As we began to walk the river, we noticed this grass which resembles manoomin or “the good seed” or “wild rice.” As the season for wild rice harvesting approaches, our minds grow conscious of rice-looking grasses growing along the river. We know that wild rice grows in six of the DuPage County forest preserves, but we can’t find out which. Harvesting it to eat would be illegal of course, under the current forest preserve regulations and the current forest preserve administration. There is no such thing as a DuPage plant foraging license, yet. It would be good for us to find the DuPage wild rice though, just for future reference. If you were a steward and you did find some- you could spread it, returning the revered plant to abundance in select aquatic sanctuaries within our local ecosystem. Wild rice is very picky about its environment. The water level must be right. The water temperature must be right. The water acidity must be right. The water sediment must be right. The rate of annual reseeding must be right. But if we could bring it back- it would be the foundation of an entire foodchain. This plant is a keystone species for humans and other animals, too. It’s also delicious. Unfortunately, this grass is not manoomin.

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Autodidactic Tactics of Wild Hibiscus Harvest

By: Andrew Van Gorp

The banks of a small hibiscus-studded fluvial lake of the East Branch held pink flowers gleaming in the midsummer sun like large whorled jewels. Passing them on foot we wondered aloud if we remembered if we can make tea from their calyx? Jason and Andrew have often expressed a yearning for a teacher- someone older and wiser who could connect them to generations of vast accumulated knowledge of this specific place: a community elder. In the absence of a human teacher, they must learn just as the Ancients did. They must learn firsthand from the muted whispers and acted-out lessons of their community of natural beings. They must make the surrounding world their Teacher, and honor the pace of their learning process.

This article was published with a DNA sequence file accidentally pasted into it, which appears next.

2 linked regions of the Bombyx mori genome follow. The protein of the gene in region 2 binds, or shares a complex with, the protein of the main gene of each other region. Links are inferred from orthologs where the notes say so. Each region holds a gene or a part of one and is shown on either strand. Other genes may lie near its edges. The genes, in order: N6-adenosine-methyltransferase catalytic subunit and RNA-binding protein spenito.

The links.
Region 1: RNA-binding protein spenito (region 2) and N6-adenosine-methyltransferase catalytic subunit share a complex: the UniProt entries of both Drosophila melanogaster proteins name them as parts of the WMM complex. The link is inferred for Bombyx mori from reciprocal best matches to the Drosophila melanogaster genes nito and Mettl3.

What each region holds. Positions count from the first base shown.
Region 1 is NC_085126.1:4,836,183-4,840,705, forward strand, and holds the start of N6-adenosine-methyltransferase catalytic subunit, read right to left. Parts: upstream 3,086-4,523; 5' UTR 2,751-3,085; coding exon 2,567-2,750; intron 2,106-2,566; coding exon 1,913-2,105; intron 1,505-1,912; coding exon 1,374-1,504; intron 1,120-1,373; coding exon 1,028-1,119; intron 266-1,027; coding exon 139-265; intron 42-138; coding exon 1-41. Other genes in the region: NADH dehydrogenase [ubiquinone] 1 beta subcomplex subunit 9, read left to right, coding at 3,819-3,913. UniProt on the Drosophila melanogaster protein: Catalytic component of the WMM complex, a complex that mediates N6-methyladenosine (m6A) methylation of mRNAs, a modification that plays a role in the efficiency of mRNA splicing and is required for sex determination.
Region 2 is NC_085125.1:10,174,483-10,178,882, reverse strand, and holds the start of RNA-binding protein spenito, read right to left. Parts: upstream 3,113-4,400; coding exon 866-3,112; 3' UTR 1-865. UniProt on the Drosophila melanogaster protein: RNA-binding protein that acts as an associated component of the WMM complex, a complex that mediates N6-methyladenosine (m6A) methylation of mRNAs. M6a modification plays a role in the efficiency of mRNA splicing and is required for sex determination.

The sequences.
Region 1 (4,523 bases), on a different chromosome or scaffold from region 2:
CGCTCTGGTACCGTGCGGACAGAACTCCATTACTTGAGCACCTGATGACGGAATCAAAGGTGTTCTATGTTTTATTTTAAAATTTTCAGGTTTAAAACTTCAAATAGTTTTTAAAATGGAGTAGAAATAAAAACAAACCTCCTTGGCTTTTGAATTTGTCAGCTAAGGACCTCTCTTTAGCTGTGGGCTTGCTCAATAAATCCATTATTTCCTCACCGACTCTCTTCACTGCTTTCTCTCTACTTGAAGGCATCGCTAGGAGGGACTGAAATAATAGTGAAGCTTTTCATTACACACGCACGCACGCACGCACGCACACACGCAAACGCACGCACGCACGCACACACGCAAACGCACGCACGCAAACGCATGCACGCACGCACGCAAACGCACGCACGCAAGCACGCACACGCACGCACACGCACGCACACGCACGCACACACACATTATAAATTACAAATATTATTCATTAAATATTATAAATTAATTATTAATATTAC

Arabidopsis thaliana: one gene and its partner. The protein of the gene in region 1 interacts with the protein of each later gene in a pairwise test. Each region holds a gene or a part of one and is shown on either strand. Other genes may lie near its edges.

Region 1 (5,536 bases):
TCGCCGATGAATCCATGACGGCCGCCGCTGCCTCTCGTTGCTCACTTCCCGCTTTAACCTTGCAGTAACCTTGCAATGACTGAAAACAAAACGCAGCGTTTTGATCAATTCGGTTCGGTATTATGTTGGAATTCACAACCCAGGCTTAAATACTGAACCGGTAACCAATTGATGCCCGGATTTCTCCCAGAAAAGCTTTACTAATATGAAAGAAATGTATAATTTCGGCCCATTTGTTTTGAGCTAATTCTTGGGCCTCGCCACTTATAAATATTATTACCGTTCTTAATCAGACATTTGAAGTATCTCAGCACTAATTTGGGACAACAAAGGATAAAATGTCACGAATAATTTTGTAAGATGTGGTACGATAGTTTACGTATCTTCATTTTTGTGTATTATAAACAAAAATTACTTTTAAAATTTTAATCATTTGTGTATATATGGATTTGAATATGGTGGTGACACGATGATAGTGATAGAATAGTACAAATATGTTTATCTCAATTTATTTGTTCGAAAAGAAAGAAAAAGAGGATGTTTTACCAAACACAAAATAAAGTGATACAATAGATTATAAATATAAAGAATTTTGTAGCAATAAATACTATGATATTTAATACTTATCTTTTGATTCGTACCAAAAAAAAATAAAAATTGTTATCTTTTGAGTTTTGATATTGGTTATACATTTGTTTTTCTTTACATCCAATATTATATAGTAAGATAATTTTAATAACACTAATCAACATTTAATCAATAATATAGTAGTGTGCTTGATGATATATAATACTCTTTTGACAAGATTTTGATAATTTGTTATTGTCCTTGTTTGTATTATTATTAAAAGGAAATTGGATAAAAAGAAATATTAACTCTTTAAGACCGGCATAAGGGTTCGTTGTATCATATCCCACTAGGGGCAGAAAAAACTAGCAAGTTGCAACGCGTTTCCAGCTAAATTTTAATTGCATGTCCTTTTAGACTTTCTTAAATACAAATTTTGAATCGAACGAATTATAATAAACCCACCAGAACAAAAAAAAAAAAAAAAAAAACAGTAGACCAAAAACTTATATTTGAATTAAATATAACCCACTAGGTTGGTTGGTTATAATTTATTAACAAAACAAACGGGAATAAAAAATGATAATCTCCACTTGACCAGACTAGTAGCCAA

Once Andrew and Jason were finally able to pull themselves away from their standing break with the hibiscus patch, Andrew told a walking story. He had found a hibiscus grove on the river near his home and made a point to note their precise location for a return visit when it was their time to be harvestable. However, when he did return, their gummy red calyxes had already fallen into the tall grass and were off to other purposes than to serve as warm winter tea for humans. Andrew told how he had set his will to try to return again the next year after that shrugging disappointment.

The two men discussed what it means to be in tune with nature. Being in tune with something or someone means that you are in agreement. To be in tune with nature, you must make and honor agreements with nature. The timing of the development of wild hibiscus calyxes requires you to check in on the plant as it flowers- to ask yourself if any petals are browning, to observe how many flowers are past-petal already. To stand witness that every plant’s flower has a different duration of stay. Some plants, like Morning Glories, flower and curl in the breadth of a day. Some open and close for days on end. Some flowers remain open for weeks. These are observations that can only be committed to memory from an agreement to make frequent visits with a plant. These observations require an intention to learn how to “read plant.” Plants agree to tell you the time of the year. Plants agree to tell you the direction you are facing, they tell you when it last rained, they tell you where an old tree used to stand decades ago. Plants have agreed to help you find your place in context to the rest of the world, every time you visit with them.

 We do not need a teacher to have a relationship with the life around us. We can simply: relate!

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Naming, Viburnums (Wild vibes)

By: Andrew Van Gorp